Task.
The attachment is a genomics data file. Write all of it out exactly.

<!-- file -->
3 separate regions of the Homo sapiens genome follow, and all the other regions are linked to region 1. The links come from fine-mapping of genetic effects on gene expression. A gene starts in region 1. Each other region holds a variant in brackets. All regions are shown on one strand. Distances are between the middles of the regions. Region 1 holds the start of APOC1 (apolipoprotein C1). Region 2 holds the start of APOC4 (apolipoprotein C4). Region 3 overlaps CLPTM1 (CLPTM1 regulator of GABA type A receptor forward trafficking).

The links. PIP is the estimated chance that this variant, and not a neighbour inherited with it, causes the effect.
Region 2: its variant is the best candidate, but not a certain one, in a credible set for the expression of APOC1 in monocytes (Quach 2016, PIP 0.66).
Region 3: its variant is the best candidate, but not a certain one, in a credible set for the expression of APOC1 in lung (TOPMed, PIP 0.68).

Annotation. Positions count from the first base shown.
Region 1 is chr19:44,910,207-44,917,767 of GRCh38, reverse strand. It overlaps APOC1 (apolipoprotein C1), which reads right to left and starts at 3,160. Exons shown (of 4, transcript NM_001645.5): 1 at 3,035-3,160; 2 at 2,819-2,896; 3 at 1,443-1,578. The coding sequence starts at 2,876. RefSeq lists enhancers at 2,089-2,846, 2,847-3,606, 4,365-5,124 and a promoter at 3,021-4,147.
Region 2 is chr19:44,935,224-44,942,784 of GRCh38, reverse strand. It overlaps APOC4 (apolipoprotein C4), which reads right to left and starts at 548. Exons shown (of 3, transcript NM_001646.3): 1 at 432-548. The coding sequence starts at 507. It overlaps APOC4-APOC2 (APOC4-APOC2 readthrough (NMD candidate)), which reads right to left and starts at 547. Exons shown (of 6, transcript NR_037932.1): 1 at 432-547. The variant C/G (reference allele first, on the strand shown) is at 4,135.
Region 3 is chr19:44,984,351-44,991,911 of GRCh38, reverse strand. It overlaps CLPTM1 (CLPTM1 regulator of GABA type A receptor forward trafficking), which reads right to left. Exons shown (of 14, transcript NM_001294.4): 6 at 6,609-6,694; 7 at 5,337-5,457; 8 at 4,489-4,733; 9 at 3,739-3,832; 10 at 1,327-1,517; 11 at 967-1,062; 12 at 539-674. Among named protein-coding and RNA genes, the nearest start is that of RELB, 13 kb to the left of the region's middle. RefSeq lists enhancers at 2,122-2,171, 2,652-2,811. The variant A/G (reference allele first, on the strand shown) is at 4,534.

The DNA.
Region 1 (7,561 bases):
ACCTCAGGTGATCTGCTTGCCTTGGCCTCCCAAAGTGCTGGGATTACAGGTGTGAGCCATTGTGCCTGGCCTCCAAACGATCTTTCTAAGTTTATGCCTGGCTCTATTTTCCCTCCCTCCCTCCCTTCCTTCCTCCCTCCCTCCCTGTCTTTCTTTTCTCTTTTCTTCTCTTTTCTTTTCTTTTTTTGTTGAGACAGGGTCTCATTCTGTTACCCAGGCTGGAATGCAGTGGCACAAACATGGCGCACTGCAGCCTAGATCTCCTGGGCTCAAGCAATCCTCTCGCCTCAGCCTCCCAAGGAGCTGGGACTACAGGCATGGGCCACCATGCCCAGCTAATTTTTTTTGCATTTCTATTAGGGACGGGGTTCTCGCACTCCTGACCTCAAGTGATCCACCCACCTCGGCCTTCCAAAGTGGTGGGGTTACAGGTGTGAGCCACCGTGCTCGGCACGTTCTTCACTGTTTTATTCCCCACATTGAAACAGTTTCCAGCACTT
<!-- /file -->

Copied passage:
3 separate regions of the Homo sapiens genome follow, and all the other regions are linked to region 1. The links come from fine-mapping of genetic effects on gene expression. A gene starts in region 1. Each other region holds a variant in brackets. All regions are shown on one strand. Distances are between the middles of the regions. Region 1 holds the start of APOC1 (apolipoprotein C1). Region 2 holds the start of APOC4 (apolipoprotein C4). Region 3 overlaps CLPTM1 (CLPTM1 regulator of GABA type A receptor forward trafficking).

The links. PIP is the estimated chance that this variant, and not a neighbour inherited with it, causes the effect.
Region 2: its variant is the best candidate, but not a certain one, in a credible set for the expression of APOC1 in monocytes (Quach 2016, PIP 0.66).
Region 3: its variant is the best candidate, but not a certain one, in a credible set for the expression of APOC1 in lung (TOPMed, PIP 0.68).

Annotation. Positions count from the first base shown.
Region 1 is chr19:44,910,207-44,917,767 of GRCh38, reverse strand. It overlaps APOC1 (apolipoprotein C1), which reads right to left and starts at 3,160. Exons shown (of 4, transcript NM_001645.5): 1 at 3,035-3,160; 2 at 2,819-2,896; 3 at 1,443-1,578. The coding sequence starts at 2,876. RefSeq lists enhancers at 2,089-2,846, 2,847-3,606, 4,365-5,124 and a promoter at 3,021-4,147.
Region 2 is chr19:44,935,224-44,942,784 of GRCh38, reverse strand. It overlaps APOC4 (apolipoprotein C4), which reads right to left and starts at 548. Exons shown (of 3, transcript NM_001646.3): 1 at 432-548. The coding sequence starts at 507. It overlaps APOC4-APOC2 (APOC4-APOC2 readthrough (NMD candidate)), which reads right to left and starts at 547. Exons shown (of 6, transcript NR_037932.1): 1 at 432-547. The variant C/G (reference allele first, on the strand shown) is at 4,135.
Region 3 is chr19:44,984,351-44,991,911 of GRCh38, reverse strand. It overlaps CLPTM1 (CLPTM1 regulator of GABA type A receptor forward trafficking), which reads right to left. Exons shown (of 14, transcript NM_001294.4): 6 at 6,609-6,694; 7 at 5,337-5,457; 8 at 4,489-4,733; 9 at 3,739-3,832; 10 at 1,327-1,517; 11 at 967-1,062; 12 at 539-674. Among named protein-coding and RNA genes, the nearest start is that of RELB, 13 kb to the left of the region's middle. RefSeq lists enhancers at 2,122-2,171, 2,652-2,811. The variant A/G (reference allele first, on the strand shown) is at 4,534.

The DNA.
Region 1 (7,561 bases):
ACCTCAGGTGATCTGCTTGCCTTGGCCTCCCAAAGTGCTGGGATTACAGGTGTGAGCCATTGTGCCTGGCCTCCAAACGATCTTTCTAAGTTTATGCCTGGCTCTATTTTCCCTCCCTCCCTCCCTTCCTTCCTCCCTCCCTCCCTGTCTTTCTTTTCTCTTTTCTTCTCTTTTCTTTTCTTTTTTTGTTGAGACAGGGTCTCATTCTGTTACCCAGGCTGGAATGCAGTGGCACAAACATGGCGCACTGCAGCCTAGATCTCCTGGGCTCAAGCAATCCTCTCGCCTCAGCCTCCCAAGGAGCTGGGACTACAGGCATGGGCCACCATGCCCAGCTAATTTTTTTTGCATTTCTATTAGGGACGGGGTTCTCGCACTCCTGACCTCAAGTGATCCACCCACCTCGGCCTTCCAAAGTGGTGGGGTTACAGGTGTGAGCCACCGTGCTCGGCACGTTCTTCACTGTTTTATTCCCCACATTGAAACAGTTTCCAGCACTT